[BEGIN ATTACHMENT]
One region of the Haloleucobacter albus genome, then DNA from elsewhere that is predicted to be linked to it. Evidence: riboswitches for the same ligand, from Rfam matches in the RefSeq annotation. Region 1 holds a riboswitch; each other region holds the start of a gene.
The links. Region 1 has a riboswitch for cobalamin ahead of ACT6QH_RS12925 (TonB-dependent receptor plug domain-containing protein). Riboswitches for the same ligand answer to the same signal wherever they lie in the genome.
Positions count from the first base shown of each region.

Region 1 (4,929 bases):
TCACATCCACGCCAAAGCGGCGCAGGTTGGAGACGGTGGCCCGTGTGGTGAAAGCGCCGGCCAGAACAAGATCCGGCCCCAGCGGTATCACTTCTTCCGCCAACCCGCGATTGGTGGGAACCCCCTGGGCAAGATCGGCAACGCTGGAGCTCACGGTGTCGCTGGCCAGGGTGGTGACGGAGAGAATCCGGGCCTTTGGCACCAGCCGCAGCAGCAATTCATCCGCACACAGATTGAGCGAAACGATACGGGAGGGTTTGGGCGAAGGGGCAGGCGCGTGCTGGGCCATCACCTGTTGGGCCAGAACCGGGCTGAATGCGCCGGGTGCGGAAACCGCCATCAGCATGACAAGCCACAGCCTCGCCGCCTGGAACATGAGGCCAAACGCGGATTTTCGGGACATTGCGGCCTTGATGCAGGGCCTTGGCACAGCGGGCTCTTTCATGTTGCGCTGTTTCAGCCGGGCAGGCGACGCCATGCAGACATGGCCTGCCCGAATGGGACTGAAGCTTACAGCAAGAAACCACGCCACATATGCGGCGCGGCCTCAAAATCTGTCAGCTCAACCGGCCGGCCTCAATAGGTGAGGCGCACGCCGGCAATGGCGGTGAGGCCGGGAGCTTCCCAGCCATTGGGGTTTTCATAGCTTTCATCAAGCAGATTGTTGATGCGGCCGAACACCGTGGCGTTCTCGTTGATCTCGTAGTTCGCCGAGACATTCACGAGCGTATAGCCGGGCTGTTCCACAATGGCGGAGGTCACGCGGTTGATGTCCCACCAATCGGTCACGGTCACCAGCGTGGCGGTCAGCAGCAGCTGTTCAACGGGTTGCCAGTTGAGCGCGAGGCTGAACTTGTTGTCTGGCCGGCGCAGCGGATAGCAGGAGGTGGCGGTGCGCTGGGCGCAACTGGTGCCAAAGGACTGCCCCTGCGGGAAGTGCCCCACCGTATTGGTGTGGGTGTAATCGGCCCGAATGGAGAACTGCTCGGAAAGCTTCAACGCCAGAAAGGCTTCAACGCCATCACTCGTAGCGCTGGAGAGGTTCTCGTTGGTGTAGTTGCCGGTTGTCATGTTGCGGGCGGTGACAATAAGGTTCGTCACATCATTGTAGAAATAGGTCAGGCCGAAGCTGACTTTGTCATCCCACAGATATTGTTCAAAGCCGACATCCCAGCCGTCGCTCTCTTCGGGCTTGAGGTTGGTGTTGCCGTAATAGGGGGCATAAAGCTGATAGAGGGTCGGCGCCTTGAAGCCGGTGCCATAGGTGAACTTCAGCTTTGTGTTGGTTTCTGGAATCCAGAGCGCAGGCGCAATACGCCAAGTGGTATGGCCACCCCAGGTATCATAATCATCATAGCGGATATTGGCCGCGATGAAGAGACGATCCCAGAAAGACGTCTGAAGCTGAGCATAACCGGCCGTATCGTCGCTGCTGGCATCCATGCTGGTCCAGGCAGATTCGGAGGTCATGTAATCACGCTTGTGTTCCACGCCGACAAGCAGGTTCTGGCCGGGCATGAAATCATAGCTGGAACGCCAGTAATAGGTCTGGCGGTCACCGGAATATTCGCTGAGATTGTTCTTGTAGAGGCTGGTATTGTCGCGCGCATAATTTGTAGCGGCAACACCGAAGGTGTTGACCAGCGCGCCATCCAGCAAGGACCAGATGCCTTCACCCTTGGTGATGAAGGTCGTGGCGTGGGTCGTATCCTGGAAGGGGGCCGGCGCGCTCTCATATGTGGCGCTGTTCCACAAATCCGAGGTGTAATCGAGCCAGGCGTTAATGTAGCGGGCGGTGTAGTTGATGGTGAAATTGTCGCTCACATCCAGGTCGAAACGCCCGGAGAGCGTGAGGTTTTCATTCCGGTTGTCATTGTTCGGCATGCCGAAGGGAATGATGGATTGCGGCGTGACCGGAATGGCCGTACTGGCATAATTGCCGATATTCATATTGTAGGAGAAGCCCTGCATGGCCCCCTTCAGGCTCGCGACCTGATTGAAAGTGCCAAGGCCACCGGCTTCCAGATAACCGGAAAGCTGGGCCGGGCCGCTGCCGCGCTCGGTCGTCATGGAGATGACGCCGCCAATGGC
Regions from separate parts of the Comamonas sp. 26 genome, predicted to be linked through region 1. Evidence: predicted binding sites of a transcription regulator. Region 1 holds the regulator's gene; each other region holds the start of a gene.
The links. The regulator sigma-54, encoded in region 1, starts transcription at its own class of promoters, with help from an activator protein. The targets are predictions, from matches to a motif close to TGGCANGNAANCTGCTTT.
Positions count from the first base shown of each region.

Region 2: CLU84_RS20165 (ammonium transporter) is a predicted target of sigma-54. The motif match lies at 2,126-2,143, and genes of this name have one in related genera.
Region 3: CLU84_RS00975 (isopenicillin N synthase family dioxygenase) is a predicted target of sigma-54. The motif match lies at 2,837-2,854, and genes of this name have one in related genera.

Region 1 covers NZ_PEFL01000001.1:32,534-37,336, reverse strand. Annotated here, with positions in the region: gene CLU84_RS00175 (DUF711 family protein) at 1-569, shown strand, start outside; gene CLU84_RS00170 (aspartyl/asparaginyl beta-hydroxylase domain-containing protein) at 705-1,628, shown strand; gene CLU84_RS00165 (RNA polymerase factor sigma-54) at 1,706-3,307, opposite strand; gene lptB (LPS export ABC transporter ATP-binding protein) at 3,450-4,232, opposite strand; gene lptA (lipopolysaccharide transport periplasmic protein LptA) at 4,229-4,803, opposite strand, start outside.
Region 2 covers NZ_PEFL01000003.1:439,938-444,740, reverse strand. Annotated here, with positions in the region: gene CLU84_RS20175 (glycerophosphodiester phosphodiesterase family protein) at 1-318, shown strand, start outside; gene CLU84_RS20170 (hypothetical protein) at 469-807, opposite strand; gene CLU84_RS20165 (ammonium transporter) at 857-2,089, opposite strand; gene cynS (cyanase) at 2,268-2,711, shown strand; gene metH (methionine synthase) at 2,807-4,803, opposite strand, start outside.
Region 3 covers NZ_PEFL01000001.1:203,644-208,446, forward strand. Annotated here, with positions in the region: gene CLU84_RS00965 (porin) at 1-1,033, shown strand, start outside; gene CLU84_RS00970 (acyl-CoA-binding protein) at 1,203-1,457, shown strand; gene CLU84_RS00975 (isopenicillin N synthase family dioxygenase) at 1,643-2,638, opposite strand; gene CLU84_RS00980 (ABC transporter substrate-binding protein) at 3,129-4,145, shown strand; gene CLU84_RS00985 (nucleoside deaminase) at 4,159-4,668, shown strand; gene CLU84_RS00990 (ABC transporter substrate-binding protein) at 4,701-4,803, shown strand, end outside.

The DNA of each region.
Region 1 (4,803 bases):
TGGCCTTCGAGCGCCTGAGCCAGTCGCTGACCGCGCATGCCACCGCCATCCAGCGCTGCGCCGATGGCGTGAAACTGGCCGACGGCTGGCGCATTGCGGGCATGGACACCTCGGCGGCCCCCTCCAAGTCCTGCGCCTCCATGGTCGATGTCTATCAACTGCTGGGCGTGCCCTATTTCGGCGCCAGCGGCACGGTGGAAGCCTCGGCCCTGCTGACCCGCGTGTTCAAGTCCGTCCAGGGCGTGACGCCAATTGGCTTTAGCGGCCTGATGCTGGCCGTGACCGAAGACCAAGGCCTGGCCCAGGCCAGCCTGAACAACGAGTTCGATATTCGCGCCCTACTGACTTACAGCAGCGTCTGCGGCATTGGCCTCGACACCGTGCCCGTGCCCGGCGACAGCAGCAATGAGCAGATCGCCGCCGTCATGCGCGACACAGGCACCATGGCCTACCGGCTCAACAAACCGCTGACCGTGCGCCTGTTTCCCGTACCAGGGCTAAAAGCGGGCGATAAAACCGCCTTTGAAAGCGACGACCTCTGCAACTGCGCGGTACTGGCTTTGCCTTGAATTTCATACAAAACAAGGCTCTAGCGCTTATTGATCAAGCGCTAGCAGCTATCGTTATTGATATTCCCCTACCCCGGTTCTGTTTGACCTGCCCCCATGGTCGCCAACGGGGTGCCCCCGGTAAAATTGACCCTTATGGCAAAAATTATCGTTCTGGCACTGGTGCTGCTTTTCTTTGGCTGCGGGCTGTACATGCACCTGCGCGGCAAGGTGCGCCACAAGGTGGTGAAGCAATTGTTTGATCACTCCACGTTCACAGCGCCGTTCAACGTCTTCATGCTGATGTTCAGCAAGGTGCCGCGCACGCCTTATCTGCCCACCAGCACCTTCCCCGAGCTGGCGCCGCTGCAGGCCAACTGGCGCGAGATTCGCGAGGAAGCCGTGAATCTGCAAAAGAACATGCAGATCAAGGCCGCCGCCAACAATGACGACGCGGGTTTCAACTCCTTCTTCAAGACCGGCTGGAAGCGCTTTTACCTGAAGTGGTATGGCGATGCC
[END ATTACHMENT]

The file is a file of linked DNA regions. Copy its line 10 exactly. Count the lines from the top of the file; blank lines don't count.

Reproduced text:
Region 3: CLU84_RS00975 (isopenicillin N synthase family dioxygenase) is a predicted target of sigma-54. The motif match lies at 2,837-2,854, and genes of this name have one in related genera.